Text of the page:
(Dan 4:19) Then Daniel, whose name was Belteshazzar, was astonied for one hour, and his thoughts troubled him. The king spake, and said, Belteshazzar, let not the dream, or the interpretation thereof, trouble thee. Belteshazzar answered and said, My master, the dream be to them that hate thee, and the interpretation thereof to thine enemies.

(Dan 4:20) The tree that thou sawest, which grew, and was strong, whose height reached unto the heaven, and the sight thereof to all the earth;

(Dan 4:21) Whose leaves were fair, and the fruit thereof much, and in it was meat for all; under which the beasts of the field dwelt, and upon whose branches the fowls of the heaven had their habitation:

(Dan 4:22) It is thou, O king, that art grown and become strong: for thy greatness is grown, and reacheth unto heaven, and thy dominion to the end of the earth.

(Dan 4:23) And whereas the king saw a watcher and an holy one coming down from heaven, and saying, Hew the tree down, and destroy it; yet leave the stump of the roots thereof in the earth, even with a band of iron and brass, in the tender grass of the field; and let it be wet with the dew of heaven, and let his portion be with the beasts of the field, till seven times pass over him;

Babylonian, but especially Persian, mythology was rife with complex degrees of angels of various kinds. Some have suggested that the Jewish concept of angels developed under that influence. That may be true in regard to Jewish folklore, but where the Bible is concerned, the most we can say is that it may give more detailed precision in regard to celestial beings when the people were faced with Babylonian and Persian ideas. The figure of the watcher is found in non-canonical literature of the inter-testamental period, such as the books of Enoch and Jubilees.

(Dan 4:24) This is the interpretation, O king, and this is the decree of the most High, which is come upon my master the king:

(Dan 4:25) That they shall drive thee from men, and thy dwelling shall be with the beasts of the field, and they shall make thee to eat grass as oxen, and they shall wet thee with the dew of heaven, and seven times shall pass over thee, till thou know that the most High ruleth in the kingdom of men, and giveth it to whomsoever he will.

(Dan 4:26) And whereas they commanded to leave the stump of the tree roots; thy kingdom shall be sure unto thee, after that thou shalt have known that the heavens do rule.

(Dan 4:27) Wherefore, O king, let my counsel be acceptable unto thee, and break off thy sins by righteousness, and thine iniquities by shewing mercy to the poor; if it may be a lengthening of thy tranquillity.

Astrologers and interpreters of dreams generally flattered their patrons. Also, they considered that a favorable interpretation acted as a stimulus to produce success. An unfavorable interpretation could actually cause catastrophe. So Daniel’s response to the king was extremely brave. He gave the message of Yahuwah, rather than the message that culture and custom predicated. While most of us do not stand before kings, we stand before the world, either conforming to worldly expectations or bravely bearing the message of Yahuwah.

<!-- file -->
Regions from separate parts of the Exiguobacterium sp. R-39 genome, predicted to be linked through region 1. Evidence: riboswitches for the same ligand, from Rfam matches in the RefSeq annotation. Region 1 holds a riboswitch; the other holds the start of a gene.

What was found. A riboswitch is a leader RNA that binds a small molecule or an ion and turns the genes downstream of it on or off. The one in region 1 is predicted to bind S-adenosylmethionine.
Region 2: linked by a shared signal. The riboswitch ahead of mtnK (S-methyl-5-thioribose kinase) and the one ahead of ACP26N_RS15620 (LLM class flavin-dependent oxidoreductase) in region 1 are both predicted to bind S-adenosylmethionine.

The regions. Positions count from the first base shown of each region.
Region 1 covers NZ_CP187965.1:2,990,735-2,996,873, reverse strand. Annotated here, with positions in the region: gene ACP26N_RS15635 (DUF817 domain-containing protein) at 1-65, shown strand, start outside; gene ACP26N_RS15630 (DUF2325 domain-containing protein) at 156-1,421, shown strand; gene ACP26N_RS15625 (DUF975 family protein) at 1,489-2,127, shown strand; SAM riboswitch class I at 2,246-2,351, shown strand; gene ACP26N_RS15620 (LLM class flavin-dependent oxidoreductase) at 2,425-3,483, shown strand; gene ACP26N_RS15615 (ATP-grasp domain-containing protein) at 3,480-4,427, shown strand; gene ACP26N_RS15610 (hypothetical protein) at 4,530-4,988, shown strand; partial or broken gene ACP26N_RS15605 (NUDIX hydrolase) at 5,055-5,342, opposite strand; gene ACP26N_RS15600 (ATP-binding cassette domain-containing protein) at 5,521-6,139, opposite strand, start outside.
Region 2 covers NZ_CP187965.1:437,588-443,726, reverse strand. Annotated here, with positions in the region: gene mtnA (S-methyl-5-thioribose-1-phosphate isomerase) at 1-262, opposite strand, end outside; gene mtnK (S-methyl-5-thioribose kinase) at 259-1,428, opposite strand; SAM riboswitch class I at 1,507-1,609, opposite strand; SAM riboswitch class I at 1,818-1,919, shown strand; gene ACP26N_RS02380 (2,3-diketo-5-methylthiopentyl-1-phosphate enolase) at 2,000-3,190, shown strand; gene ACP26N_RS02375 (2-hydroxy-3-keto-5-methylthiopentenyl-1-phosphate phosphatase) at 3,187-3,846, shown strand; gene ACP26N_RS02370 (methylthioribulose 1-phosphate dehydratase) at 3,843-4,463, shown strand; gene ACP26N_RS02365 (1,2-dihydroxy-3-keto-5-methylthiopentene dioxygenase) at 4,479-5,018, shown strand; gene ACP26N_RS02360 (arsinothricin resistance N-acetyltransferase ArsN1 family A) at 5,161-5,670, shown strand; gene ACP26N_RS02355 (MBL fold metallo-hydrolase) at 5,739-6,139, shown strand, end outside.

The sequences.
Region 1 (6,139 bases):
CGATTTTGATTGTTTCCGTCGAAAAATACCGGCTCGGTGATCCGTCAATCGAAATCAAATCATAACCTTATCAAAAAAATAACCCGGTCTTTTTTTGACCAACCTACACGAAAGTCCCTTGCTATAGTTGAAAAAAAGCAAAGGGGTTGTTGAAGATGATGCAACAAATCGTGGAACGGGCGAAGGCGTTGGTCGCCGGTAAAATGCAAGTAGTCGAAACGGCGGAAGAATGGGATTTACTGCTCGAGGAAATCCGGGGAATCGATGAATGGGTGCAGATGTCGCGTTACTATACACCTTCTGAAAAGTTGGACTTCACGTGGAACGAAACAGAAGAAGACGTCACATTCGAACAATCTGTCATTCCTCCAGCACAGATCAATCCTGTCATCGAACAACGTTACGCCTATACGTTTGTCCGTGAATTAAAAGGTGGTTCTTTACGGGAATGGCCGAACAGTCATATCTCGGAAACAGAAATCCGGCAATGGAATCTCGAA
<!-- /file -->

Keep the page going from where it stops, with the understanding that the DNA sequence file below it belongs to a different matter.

(Dan 4:28) All this came upon the king Nebuchadnezzar.

(Dan 4:29) At the end of twelve months he walked in the palace of the kingdom of Babylon.

(Dan 4:30) The king spake, and said, Is not this great Babylon, that I have built for the house of the kingdom by the might of my power, and for the honour of my majesty?

(Dan 4:31) While the word was in the king's mouth, there fell a voice from heaven, saying, O king Nebuchadnezzar, to thee it is spoken; The kingdom is departed from thee.

(Dan 4:32) And they shall drive thee from men, and thy dwelling shall be with the beasts of the field: they shall make thee to eat grass as oxen, and seven times shall pass over thee, until thou know that the most High ruleth in the kingdom of men, and giveth it to whomsoever he will.

(Dan 4:33) The same hour was the thing fulfilled upon Nebuchadnezzar: and he was driven from men, and did eat grass as oxen, and his body was wet with the dew of heaven, till his hairs were grown like eagles' feathers, and his nails like birds' claws.

Nebuchadnezzar did not keep in mind the lesson he had learned from the dream of the image and from his aborted attempt to make his kingdom eternal through use of magic in building the golden image. His heart is lifted up with pride, the very sin that inspired him to hope for an eternal kingdom. By so doing, he set himself up as a rival deity, and Yahuwah intervened to humble him.

(Dan 4:34) And at the end of the days I Nebuchadnezzar lifted up mine eyes unto heaven, and mine understanding returned unto me, and I blessed the most High, and I praised and honoured him that liveth for ever, whose dominion is an everlasting dominion, and his kingdom is from generation to generation:

(Dan 4:35) And all the inhabitants of the earth are reputed as nothing: and he doeth according to his will in the army of heaven, and among the inhabitants of the earth: and none can stay his hand, or say unto him, What doest thou?

(Dan 4:36) At the same time my reason returned unto me; and for the glory of my kingdom, mine honour and brightness returned unto me; and my counsellors and my nobles sought unto me; and I was established in my kingdom, and excellent majesty was added unto me.

(Dan 4:37) Now I Nebuchadnezzar praise and extol and honour the King of heaven, all whose works are truth, and his ways judgment: and those that walk in pride he is able to abase.

It is easy to criticize Nebuchadnezzar for not learning his lesson well the first time, and having to go through an even stronger trial. But most people never learn the lesson of faith and obedience.